Baby boomers lost another icon last month with the death of Dick Clark. Although his credits are numerous, including “New Year’s Rockin’ Eve,” “$100,000 Pyramid,” and “TV’s Bloopers and Practical Jokes,” it was Clark himself who acknowledged that the foundation of his successful career was built on his longtime association with “American Bandstand.” It was through “Bandstand” that Dick Clark became one of television’s most familiar faces and an important player in the world of popular music. With Dick Clark as its host for over 30 years, “American Bandstand” became a slice of Americana.
“American Bandstand” debuted as “Bandstand” on local Philadelphia station WFIL-TV Channel 6 in September 1952. The show’s title is an obvious clue that the program predates the rock and roll era, as the term “Bandstand” suggests more of a link to Jimmy Dorsey than to Chuck Berry. It was the show’s original host, Bob Horn, who very early on changed “Bandstand’s” format from presenting short musical films to one that featured young people dancing. Airing Monday through Friday, the 90 minute show became a huge afternoon hit among Philadelphia area teenagers, many who would attempt to be one of the lucky 200 kids who would be admitted into the studio to dance on the show. With rock and roll becoming the dominate form of music in the mid-1950’s, “Bandstand” was poised to soar to new heights, but it would do so without Bob Horn…a well publicized DUI, and subsequent sex scandal resulted in his dismissal. Waiting in the wings was a 26 year old disc-jockey named Dick Clark. On July 9, 1956, Clark became the permanent host of “Bandstand”, a position he held until the show ended in 1989.
Dick Clark proved to be the perfect host for “Bandstand.” His clean cut looks and congenial personality helped make rock & roll seem less threatening to adults when presented on “Bandstand,” and most parents had little problem with their kids tuning into Clark on a regular basis. On August 5, 1957, ABC Television added the program to its afternoon schedule, giving it the now familiar name “American Bandstand.” Now having a national audience of 20 million, Dick Clark was able to lure most of rock & rolls biggest names to the show’s Philadelphia studios, as it soon became clear that exposure on “American Bandstand” could go a long way in making a record a hit, or a singer a star. The Coasters, the Drifters, Connie Francis, Fabian, Frankie Avalon and Fats Domino are just a few of the hundreds of acts that stopped by “Bandstand” to lip-sync their latest releases. Although “American Bandstand” was usually a reflection of what was already popular in teenage culture, occasionally the show would take a proactive role. In 1960, Clark noticed a very enthusiastic response an obscure Hank Ballard song was getting whenever it was played on his show, and how much the kids seemed to love doing the dance that was suggested by the record. Clark arranged to have the song, called “The Twist,” covered by a local singer named Ernest Evans, and heavily promoted it on “American Bandstand.” Both the record and the accompanying dance was a national craze, and Evans, renamed Chubby Checker, became a major star.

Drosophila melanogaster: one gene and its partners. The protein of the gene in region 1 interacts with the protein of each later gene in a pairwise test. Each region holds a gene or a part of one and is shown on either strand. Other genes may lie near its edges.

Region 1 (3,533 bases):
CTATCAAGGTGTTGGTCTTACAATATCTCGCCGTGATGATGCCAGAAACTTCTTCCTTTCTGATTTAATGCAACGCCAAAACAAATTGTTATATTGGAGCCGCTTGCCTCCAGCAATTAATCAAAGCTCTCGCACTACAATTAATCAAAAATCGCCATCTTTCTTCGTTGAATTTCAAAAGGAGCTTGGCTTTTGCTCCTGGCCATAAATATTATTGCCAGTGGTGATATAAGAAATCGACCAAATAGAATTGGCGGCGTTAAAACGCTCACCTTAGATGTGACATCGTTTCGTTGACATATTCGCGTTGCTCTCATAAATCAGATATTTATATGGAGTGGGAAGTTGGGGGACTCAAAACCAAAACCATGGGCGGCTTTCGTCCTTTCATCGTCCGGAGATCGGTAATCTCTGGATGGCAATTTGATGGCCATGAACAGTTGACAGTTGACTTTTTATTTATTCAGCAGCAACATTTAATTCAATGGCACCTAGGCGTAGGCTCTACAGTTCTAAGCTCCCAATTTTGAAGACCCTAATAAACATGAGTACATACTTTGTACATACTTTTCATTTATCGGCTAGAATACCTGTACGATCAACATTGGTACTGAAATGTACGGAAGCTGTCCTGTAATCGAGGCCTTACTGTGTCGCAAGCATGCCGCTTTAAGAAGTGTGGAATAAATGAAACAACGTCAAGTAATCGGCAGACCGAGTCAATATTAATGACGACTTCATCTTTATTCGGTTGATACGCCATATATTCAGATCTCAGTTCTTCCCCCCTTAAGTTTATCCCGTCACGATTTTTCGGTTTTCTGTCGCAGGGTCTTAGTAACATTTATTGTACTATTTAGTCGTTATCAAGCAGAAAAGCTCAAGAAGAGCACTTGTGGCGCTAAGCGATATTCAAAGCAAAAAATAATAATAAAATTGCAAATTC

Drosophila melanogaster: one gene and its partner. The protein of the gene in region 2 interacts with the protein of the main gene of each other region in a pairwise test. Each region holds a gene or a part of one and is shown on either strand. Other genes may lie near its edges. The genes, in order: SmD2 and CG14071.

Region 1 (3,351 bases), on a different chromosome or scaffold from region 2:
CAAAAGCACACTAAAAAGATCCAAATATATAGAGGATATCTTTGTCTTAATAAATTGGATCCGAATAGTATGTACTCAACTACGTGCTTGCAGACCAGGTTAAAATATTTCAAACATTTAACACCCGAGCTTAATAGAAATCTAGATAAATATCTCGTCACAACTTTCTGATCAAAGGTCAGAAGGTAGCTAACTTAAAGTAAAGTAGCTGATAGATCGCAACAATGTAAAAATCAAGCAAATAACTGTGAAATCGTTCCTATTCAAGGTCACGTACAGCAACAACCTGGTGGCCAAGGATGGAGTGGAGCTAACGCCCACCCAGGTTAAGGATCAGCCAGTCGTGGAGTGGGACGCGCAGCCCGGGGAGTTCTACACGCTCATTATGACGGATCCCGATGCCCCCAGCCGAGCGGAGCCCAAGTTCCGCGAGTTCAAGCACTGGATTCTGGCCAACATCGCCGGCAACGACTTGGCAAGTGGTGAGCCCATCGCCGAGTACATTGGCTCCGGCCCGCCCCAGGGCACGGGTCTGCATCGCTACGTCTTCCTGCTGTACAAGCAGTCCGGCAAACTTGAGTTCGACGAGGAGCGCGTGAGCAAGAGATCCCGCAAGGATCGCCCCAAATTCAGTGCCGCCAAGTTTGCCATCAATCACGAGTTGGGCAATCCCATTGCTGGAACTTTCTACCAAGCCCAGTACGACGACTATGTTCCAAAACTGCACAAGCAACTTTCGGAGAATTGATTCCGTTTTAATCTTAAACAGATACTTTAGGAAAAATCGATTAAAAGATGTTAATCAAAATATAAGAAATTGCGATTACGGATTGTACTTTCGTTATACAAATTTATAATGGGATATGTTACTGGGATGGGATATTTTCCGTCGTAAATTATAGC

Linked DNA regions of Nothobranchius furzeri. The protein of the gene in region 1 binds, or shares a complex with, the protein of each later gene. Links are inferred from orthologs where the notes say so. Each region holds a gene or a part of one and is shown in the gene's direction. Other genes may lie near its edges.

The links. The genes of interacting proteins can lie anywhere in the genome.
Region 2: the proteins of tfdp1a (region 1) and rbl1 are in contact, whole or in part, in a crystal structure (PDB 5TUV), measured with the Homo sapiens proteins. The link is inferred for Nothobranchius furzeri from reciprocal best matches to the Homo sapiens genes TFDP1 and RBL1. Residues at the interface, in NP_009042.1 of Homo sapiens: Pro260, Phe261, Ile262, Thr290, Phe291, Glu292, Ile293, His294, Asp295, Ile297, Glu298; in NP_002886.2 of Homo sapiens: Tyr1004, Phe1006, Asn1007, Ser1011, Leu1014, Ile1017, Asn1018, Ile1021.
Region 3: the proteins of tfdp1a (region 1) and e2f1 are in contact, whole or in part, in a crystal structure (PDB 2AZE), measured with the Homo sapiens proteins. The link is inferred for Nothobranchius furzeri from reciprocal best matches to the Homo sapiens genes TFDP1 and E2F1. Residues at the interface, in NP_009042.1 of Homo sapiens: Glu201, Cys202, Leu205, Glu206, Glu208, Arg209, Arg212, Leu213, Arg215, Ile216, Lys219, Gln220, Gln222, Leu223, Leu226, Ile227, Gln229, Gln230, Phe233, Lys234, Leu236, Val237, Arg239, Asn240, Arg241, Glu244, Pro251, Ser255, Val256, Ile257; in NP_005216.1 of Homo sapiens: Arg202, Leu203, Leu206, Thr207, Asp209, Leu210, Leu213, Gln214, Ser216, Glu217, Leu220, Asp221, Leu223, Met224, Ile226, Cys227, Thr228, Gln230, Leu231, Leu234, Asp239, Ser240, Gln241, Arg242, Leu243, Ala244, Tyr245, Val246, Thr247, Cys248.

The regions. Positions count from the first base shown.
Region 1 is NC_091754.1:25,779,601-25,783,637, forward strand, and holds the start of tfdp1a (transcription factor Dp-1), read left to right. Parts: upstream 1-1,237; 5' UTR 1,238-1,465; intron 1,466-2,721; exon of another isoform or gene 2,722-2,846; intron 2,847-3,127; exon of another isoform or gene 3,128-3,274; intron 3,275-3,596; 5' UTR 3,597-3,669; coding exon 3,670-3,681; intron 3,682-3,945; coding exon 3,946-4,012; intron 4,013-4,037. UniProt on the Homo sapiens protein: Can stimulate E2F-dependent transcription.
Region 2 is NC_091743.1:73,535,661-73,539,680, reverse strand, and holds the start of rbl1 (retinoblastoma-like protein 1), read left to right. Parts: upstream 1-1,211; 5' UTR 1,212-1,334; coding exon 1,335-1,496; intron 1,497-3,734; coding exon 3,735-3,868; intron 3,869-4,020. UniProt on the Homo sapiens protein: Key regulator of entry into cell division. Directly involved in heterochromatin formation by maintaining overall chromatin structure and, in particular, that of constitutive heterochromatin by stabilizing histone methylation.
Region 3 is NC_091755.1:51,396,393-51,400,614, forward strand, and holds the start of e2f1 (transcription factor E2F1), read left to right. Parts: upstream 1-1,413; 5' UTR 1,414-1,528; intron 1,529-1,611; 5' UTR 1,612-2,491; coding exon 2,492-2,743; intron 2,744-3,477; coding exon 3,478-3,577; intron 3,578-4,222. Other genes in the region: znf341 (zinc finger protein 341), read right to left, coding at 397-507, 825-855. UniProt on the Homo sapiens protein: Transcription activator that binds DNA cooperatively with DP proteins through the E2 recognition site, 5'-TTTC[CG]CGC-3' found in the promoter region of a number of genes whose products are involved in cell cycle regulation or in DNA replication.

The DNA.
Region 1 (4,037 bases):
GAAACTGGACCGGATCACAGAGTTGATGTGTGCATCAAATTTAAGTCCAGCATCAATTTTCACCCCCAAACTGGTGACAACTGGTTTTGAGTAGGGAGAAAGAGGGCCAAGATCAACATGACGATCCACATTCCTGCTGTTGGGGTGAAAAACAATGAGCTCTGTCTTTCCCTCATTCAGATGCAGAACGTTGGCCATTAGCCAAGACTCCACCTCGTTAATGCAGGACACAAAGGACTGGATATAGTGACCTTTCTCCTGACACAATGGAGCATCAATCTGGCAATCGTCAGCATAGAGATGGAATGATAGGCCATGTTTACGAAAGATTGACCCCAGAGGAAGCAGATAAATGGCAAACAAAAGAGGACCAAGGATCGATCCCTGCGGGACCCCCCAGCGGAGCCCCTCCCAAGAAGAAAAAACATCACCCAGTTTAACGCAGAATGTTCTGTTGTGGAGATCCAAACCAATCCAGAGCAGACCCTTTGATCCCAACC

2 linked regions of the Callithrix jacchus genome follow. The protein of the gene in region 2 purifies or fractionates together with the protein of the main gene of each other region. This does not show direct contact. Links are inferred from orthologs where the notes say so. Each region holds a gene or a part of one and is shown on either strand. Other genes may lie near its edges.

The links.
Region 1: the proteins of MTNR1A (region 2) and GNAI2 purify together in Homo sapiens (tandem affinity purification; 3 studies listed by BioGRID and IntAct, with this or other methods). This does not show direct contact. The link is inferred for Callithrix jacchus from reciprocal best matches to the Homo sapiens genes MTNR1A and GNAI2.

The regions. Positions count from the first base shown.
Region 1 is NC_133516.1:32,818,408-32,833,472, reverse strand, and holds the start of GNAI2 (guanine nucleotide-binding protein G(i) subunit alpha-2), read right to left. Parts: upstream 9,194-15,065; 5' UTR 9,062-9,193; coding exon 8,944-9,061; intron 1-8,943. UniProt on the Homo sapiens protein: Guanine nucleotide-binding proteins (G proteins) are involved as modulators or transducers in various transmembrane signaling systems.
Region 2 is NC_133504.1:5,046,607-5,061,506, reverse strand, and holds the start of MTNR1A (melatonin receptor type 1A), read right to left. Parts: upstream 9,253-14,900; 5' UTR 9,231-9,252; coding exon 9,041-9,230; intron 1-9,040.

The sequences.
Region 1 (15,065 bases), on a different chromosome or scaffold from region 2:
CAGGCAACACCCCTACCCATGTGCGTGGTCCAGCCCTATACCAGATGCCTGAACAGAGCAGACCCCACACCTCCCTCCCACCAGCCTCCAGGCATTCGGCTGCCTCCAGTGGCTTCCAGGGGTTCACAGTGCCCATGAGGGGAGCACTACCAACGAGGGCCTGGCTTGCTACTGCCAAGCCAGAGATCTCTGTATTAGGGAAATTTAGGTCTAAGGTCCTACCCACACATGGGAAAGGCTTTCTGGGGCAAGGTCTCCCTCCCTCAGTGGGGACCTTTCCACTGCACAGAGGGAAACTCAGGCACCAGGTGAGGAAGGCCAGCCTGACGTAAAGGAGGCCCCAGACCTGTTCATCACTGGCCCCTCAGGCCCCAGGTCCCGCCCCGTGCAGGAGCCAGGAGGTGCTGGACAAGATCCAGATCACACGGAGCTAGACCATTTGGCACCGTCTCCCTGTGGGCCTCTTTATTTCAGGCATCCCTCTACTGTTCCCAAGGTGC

In the early 1960’s, “American Bandstand” began to undergo several major changes. In 1963, the show was moved from its weekday slot to Saturday afternoons, and in February of 1964, “Bandstand” left Philadelphia, and moved to ABC Television Center in Los Angeles. By now, “American Bandstand” was no longer done live, as the show would tape six weeks worth of shows over a weekend, allowing Dick Clark to pursue other business interests, including putting together live concert tours that featured many of the stars that appeared on “American Bandstand.” Through Beatlemania, psychedelic rock, Motown, disco and hip-hop, “American Bandstand” was always there to support it, lasting until October 7, 1989.
Although Dick Clark was called “America’s oldest teenager,” I never thought the nickname was accurate. Clark never tried to act, dress or speak like a high-school student, but instead seemed more like a mature older brother, genuinely interested in the opinions of the young people he often interviewed on his show during his rate-a-record installments. Clark and “American Bandstand” should also be credited for allowing the show to feature a completely interracial environment, both on the stage and on the dance floor, which was unique, especially during the pre-civil rights 1950’s. But my fondest memories of Dick Clark will always be in terms of his personality. Unlike other television hosts of the 1950’s and ‘60’s (Milton Berle, Steve Allen and Dean Martin come to mind), Clark treated rock & roll music, its artists, and its fans with respect, and for that alone we should be grateful.
Trivia: In 1965, one of the acts featured on Dick Clark’s “Caravan of Stars” concert tour was the singing duo, Paul and Paula, best known for their hit record, “Hey Paula.” Midway through the tour, “Paul” (Ray Hildebrand) decided to leave act, leaving “Paula’ (Jill Jackson) without a singing partner. Always the trooper, Dick Clark himself stepped in, and performed as “Paul” for all of the remaining shows.